“While T-Mobile’s net-zero goal is a decades-long endeavor, we know how important it is to take definitive actions now to reduce our environmental impact for future generations,” said Janice Kapner, chief communications and corporate responsibility officer at T-Mobile. “We’re committed to measurable progress and holding ourselves accountable with strong governance practices, consistent and transparent reporting, and ongoing collaboration with leading sustainability experts.”

In addition to announcing their new net-zero goals, T-Mobile also revealed that that they have signed The Climate Pledge, a commitment to reaching net-zero 10 years ahead of the timeline set out by The Paris Agreement. As part of this pledge, the company has agreed to measure and report its greenhouse gas emissions regularly, implement various decarbonisation strategies, and eliminate any remaining emissions with “additional, quantifiable, real, permanent, and socially beneficial offsets”.

It is worth noting here that T-Mobile’s progress towards this goal is already well underway, with the company having used nothing but renewable energy for around a year now.

T-Mobile’s largest rivals, AT&T and Verizon, meanwhile, have announced their own sustainability targets, though neither of them have announced plans to eliminate Scope 3 emissions.

Verizon, is aiming to reach net-zero operational emissions by 2035, including a 53% reduction in Scope 1 and Scope 2 emissions between 2019 and 2030. It is also aiming for half of its total energy consumption to be derived from renewable sources by 2025.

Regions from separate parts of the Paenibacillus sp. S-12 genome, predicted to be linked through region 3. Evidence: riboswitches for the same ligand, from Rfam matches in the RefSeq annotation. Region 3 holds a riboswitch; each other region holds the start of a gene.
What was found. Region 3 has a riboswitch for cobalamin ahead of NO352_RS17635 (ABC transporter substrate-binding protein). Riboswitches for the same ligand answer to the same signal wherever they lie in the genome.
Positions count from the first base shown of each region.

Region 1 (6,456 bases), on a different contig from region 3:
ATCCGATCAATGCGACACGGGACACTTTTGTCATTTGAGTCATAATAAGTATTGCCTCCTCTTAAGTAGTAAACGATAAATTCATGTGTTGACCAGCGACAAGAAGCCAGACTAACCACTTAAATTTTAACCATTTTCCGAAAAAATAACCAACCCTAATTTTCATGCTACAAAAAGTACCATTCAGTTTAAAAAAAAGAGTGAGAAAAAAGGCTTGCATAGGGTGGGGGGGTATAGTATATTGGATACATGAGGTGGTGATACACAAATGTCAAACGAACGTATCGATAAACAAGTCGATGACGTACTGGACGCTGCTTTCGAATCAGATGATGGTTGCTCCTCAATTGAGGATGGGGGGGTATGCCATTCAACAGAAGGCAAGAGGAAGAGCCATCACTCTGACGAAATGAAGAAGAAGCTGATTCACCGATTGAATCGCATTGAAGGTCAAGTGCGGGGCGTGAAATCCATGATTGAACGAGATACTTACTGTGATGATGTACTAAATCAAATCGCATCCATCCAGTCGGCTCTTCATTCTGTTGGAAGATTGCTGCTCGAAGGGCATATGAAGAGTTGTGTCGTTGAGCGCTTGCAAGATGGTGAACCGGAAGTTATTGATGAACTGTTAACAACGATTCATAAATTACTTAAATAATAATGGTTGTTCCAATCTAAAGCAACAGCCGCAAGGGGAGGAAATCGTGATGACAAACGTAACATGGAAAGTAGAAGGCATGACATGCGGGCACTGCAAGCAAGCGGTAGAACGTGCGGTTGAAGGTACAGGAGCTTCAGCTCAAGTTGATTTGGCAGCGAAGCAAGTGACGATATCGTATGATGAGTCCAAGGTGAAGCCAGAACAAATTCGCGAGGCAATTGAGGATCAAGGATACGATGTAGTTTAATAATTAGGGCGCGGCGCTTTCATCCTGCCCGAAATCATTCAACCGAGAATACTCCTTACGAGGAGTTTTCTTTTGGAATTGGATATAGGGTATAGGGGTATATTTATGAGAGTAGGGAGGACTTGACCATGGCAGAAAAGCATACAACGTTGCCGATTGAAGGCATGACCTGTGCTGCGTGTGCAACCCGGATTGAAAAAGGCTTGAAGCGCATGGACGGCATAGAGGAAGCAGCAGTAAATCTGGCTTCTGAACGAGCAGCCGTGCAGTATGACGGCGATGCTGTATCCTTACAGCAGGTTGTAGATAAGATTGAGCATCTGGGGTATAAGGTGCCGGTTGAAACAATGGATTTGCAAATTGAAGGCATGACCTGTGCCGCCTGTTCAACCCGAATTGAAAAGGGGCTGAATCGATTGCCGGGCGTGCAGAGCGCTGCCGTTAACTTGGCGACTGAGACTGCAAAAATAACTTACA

Since December 2019, the operator has announced numerous Renewable Energy Purchase Agreements, amounting to roughly 2.6 GW, with the latest deal being struck earlier this year.

AT&T has similar goals, aiming for carbon neutrality across its own operations (Scope 1 and 2) by 2035. The operator said it would achieve this target by focussing on using renewable energy, bolstering energy efficiency, and reducing fleet emissions through optimisation and the introduction of hybrid and electric vehicles.

Are US operators doing enough to reduce their carbon footprint and promote a more sustainable future? Join the experts in discussion at this year’s live Connected America conference

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Telia preps to cut 1,500 jobs as Q4 results disappoint


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The job cuts come amongst a raft of cost-cutting measures that have been ongoing since the start of 2021

This week, the announcement of Telia’s lacklustre Q4 results has been accompanied by an acceleration of job cutting plans, with the company set to reduce its headcount by 1,500 this year.

According to the company’s earnings statement, the first 1,000 of these jobs will be slashed in Q1 this year, with the remaining 500 expected to be cut by the end of the year.

The company currently employs around 20,000 full time staff in various markets.

Telia has been attempting to cut costs significantly for a number of years now, in 2021 laying out a new strategic plan that included job cuts, asset divestiture, and operational streamlining.

At the time, the company said it would aim to cut 1,000 jobs a year until 2025, but now the macroeconomic environment, including rising energy prices and inflation, is forcing the company to accelerate its strategy.

Struggling under the weight of $2 billion in non-financial impairments related to its Norwegian and Finnish units, this year Telia noted a net loss of roughly $1.8 billion –a stark contrast to the profit it recorded for the same period a year ago.